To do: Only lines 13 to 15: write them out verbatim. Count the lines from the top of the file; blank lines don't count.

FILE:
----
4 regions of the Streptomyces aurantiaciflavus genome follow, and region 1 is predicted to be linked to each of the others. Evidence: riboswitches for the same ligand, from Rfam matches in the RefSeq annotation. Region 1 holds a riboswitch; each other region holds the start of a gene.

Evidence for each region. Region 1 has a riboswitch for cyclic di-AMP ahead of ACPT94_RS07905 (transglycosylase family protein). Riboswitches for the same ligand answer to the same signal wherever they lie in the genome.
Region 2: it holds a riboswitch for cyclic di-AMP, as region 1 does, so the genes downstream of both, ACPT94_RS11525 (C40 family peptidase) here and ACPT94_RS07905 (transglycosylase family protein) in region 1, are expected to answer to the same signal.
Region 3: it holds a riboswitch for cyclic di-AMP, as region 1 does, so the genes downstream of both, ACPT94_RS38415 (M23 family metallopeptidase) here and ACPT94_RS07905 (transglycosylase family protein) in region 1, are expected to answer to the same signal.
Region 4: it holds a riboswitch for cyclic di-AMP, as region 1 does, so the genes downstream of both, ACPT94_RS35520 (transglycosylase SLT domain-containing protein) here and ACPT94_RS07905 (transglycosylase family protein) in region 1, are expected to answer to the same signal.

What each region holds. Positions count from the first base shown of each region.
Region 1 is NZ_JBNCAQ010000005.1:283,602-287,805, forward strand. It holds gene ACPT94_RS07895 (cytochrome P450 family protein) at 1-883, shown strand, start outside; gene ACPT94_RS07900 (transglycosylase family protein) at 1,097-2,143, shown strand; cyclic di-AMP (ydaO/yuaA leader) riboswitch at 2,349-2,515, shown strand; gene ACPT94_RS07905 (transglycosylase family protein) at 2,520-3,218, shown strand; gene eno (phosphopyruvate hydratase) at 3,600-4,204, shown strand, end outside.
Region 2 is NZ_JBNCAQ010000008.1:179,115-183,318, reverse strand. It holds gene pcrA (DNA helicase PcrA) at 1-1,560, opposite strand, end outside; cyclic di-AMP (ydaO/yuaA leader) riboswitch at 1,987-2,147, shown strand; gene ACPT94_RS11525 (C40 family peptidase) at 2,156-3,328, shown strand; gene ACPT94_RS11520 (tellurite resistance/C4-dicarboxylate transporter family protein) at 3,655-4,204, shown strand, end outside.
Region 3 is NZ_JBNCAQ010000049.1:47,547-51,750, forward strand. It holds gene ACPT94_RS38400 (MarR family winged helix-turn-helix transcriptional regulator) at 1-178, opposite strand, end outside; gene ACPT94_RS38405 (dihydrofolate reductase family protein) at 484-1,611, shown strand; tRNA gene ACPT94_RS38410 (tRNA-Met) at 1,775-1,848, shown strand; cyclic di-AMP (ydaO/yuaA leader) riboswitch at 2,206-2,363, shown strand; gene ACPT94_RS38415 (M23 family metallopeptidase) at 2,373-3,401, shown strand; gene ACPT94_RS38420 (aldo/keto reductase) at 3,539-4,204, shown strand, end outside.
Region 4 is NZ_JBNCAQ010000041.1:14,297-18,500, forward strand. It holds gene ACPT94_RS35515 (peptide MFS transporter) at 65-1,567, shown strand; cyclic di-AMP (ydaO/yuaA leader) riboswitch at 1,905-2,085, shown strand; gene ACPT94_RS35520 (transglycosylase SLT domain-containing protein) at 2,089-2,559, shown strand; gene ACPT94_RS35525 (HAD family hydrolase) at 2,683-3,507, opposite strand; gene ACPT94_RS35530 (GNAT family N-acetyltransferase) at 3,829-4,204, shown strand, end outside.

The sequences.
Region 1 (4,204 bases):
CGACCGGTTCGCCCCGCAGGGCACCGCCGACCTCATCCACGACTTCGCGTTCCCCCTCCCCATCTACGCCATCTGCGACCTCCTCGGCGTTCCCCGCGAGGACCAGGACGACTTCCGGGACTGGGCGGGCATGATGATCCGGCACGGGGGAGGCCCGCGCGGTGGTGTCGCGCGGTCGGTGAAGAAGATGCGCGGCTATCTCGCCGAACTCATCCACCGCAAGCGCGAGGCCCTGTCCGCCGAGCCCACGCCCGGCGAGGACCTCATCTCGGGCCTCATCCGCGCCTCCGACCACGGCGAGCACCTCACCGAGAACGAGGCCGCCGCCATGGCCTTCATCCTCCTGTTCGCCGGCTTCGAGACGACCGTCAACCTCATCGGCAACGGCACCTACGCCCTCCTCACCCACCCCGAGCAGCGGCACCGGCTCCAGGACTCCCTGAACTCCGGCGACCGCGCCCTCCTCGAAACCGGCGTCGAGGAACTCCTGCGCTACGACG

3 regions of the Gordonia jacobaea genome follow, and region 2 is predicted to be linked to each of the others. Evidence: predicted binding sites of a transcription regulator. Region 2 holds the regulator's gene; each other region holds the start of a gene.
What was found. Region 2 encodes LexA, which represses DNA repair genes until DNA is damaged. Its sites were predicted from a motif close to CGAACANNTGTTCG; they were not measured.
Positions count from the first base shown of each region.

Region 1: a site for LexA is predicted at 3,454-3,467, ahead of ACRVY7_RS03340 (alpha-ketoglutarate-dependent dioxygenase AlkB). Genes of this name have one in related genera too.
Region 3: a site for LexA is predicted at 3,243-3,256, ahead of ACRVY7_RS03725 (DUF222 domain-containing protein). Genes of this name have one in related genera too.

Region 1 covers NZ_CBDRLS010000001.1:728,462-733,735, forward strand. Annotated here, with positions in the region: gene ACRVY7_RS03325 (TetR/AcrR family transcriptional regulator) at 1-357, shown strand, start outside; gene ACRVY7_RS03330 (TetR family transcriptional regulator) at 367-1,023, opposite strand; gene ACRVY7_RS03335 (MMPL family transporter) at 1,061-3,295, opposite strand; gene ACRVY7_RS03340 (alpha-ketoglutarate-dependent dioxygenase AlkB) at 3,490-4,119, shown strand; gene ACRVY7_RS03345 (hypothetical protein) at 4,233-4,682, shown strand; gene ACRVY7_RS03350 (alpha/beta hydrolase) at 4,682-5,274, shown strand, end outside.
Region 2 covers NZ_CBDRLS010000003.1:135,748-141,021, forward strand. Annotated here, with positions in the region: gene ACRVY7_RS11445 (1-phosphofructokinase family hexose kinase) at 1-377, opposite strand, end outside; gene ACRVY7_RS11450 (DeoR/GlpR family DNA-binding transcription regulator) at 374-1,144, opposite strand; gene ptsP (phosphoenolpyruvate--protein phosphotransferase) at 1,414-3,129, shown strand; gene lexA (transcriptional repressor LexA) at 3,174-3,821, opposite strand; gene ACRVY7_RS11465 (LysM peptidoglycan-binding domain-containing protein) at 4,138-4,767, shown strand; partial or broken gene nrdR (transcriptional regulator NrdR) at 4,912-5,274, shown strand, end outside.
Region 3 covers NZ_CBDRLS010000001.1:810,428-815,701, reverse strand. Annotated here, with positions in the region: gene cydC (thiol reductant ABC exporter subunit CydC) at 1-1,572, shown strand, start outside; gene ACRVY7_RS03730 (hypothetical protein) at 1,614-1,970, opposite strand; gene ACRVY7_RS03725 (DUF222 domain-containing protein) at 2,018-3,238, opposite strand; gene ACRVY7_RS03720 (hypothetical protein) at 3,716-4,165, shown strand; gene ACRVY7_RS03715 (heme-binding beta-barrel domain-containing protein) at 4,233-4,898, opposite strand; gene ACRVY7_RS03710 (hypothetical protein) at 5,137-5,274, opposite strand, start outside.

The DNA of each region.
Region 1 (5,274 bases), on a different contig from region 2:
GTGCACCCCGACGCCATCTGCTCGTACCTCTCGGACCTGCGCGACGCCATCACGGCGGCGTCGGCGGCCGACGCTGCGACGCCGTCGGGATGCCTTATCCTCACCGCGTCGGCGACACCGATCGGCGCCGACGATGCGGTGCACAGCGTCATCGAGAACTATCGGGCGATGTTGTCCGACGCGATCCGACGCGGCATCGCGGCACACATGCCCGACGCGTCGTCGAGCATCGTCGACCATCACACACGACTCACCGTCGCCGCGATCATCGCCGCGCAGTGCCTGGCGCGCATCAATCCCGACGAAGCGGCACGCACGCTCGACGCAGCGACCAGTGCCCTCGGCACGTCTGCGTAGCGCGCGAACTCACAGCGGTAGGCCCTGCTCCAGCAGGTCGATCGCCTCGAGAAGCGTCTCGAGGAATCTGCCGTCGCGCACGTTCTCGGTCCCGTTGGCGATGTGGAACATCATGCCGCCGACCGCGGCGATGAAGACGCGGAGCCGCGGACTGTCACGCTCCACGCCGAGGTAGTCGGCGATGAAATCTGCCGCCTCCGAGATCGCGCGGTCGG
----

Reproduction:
CGACCGGTTCGCCCCGCAGGGCACCGCCGACCTCATCCACGACTTCGCGTTCCCCCTCCCCATCTACGCCATCTGCGACCTCCTCGGCGTTCCCCGCGAGGACCAGGACGACTTCCGGGACTGGGCGGGCATGATGATCCGGCACGGGGGAGGCCCGCGCGGTGGTGTCGCGCGGTCGGTGAAGAAGATGCGCGGCTATCTCGCCGAACTCATCCACCGCAAGCGCGAGGCCCTGTCCGCCGAGCCCACGCCCGGCGAGGACCTCATCTCGGGCCTCATCCGCGCCTCCGACCACGGCGAGCACCTCACCGAGAACGAGGCCGCCGCCATGGCCTTCATCCTCCTGTTCGCCGGCTTCGAGACGACCGTCAACCTCATCGGCAACGGCACCTACGCCCTCCTCACCCACCCCGAGCAGCGGCACCGGCTCCAGGACTCCCTGAACTCCGGCGACCGCGCCCTCCTCGAAACCGGCGTCGAGGAACTCCTGCGCTACGACG

3 regions of the Gordonia jacobaea genome follow, and region 2 is predicted to be linked to each of the others. Evidence: predicted binding sites of a transcription regulator. Region 2 holds the regulator's gene; each other region holds the start of a gene.
What was found. Region 2 encodes LexA, which represses DNA repair genes until DNA is damaged. Its sites were predicted from a motif close to CGAACANNTGTTCG; they were not measured.